The Pathology Learning Centre (PLC) at the University of Cape Town (UCT) has embarked on a drive using technology to make its vast collection of resources and specimens more accessible, both to students and researchers at UCT, as well as to visitors via the internet.
The PLC houses a collection of pathology specimens, from enlarged hearts to bone tumours, from foetuses to conjoined twins, and many examples of other medical conditions and diseases in between. Many of the specimens are preserved in glass or Perspex containers, allowing good visualisation of the surface anatomy.
However, the internal details of the specimens remain hidden and certain structural elements need to be enhanced through radiology. The Lodox Statscan slot-scanner based at the Faculty of Health Sciences, Division of Biomedical Engineering, at UCT is being used to scan some of the specimens to highlight more of the relevant internal details (follow the links to see examples of a bone tumour, a lithopaedian and conjoined twins).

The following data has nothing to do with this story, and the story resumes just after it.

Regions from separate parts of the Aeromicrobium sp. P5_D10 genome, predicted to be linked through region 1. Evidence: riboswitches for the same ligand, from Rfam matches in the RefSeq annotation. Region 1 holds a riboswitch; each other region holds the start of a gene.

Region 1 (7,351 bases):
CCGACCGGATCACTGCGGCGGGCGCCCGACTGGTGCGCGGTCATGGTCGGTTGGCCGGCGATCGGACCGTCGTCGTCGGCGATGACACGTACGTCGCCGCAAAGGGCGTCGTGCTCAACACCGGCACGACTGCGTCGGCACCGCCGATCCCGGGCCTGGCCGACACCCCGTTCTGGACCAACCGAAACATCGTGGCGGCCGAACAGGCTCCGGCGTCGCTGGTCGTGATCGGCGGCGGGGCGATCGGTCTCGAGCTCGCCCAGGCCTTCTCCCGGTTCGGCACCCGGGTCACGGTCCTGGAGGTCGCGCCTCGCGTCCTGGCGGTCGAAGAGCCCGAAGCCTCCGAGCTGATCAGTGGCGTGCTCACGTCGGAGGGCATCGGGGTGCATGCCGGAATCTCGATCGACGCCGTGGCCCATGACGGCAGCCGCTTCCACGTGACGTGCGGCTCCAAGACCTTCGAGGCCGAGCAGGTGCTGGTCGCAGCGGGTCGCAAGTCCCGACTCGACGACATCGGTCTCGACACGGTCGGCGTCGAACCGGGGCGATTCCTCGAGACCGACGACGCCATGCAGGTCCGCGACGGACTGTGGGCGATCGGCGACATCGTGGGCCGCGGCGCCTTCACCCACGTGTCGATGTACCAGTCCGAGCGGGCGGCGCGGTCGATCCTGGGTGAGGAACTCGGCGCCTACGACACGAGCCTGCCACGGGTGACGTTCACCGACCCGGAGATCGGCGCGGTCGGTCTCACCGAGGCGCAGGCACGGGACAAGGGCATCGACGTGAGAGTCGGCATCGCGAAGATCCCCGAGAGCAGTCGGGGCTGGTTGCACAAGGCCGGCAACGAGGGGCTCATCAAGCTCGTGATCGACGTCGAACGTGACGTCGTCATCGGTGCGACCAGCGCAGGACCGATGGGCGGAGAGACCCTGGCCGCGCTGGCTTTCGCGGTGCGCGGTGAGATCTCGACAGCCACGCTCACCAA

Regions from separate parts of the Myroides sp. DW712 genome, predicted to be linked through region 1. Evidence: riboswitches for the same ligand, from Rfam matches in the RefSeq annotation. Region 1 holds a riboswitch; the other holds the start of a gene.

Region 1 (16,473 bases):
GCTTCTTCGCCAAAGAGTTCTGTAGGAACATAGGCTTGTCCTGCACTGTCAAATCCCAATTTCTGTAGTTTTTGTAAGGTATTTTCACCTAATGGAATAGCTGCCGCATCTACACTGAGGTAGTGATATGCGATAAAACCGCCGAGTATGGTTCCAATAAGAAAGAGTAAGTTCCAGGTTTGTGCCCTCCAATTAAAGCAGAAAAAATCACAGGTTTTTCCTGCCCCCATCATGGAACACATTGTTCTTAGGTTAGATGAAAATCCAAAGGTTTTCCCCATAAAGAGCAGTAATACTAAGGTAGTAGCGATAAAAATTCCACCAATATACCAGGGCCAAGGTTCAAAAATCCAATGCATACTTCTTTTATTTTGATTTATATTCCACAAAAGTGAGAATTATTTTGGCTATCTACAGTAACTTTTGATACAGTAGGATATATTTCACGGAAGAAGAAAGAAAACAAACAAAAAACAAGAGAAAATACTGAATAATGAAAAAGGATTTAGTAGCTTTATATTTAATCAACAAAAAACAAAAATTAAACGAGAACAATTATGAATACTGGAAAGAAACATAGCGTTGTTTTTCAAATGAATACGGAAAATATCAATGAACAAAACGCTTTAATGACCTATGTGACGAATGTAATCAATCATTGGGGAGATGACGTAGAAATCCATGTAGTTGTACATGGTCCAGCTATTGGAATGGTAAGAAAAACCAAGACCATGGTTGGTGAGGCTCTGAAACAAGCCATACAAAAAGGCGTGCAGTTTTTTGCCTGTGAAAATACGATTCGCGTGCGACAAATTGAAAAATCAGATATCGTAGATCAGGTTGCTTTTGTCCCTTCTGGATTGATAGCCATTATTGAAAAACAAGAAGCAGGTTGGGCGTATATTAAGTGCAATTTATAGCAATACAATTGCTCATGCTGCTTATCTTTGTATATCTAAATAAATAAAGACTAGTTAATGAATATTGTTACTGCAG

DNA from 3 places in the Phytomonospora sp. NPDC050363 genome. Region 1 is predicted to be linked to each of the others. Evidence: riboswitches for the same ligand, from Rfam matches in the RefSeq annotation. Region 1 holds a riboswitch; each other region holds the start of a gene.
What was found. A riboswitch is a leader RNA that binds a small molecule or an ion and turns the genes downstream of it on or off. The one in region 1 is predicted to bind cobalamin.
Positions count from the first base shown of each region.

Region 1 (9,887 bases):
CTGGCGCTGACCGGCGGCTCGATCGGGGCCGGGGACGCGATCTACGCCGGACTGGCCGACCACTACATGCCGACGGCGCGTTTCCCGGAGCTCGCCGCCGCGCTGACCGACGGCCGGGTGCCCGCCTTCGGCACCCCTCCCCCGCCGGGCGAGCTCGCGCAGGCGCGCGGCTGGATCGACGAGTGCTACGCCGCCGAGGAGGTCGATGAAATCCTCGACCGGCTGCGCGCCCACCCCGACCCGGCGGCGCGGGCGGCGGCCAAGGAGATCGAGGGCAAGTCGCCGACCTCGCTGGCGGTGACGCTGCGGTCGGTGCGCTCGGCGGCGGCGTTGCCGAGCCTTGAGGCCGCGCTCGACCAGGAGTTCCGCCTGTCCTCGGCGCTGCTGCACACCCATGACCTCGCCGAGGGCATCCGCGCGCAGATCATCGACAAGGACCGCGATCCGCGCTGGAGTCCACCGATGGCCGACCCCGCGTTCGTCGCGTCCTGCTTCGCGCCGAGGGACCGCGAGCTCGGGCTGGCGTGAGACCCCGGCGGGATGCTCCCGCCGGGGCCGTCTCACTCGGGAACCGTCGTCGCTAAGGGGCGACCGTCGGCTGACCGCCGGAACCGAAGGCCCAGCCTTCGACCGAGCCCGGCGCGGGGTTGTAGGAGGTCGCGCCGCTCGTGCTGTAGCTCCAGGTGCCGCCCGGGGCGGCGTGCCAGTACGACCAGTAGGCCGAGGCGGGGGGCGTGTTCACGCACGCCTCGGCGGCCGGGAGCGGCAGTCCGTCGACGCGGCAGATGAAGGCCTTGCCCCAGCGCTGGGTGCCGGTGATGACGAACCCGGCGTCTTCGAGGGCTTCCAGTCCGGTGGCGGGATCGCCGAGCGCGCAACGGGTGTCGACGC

A recent project was launched to enhance the learning experience and the access to specimen information and images by tagging the samples with QR codes. This two-dimensional barcode allows users to find more detailed notes and radiology images by scanning the code with their cellphones and calling up the references and websites encoded into the QR code.
Thus, various technologies such as barcoding, digital radiography, websites, smartphones and the internet all come together to provide almost instant access to vast amounts of information and images, whether for teaching purposes or telemedicine, i.e., remote diagnosis.
Lodox is proud to be part of the digital revolution, whether by providing healthcare solutions directly in the medical sector or by assisting with the sterling work done by the staff at UCT’s Pathology Learning Centre in training up the next generation of medical practitioners.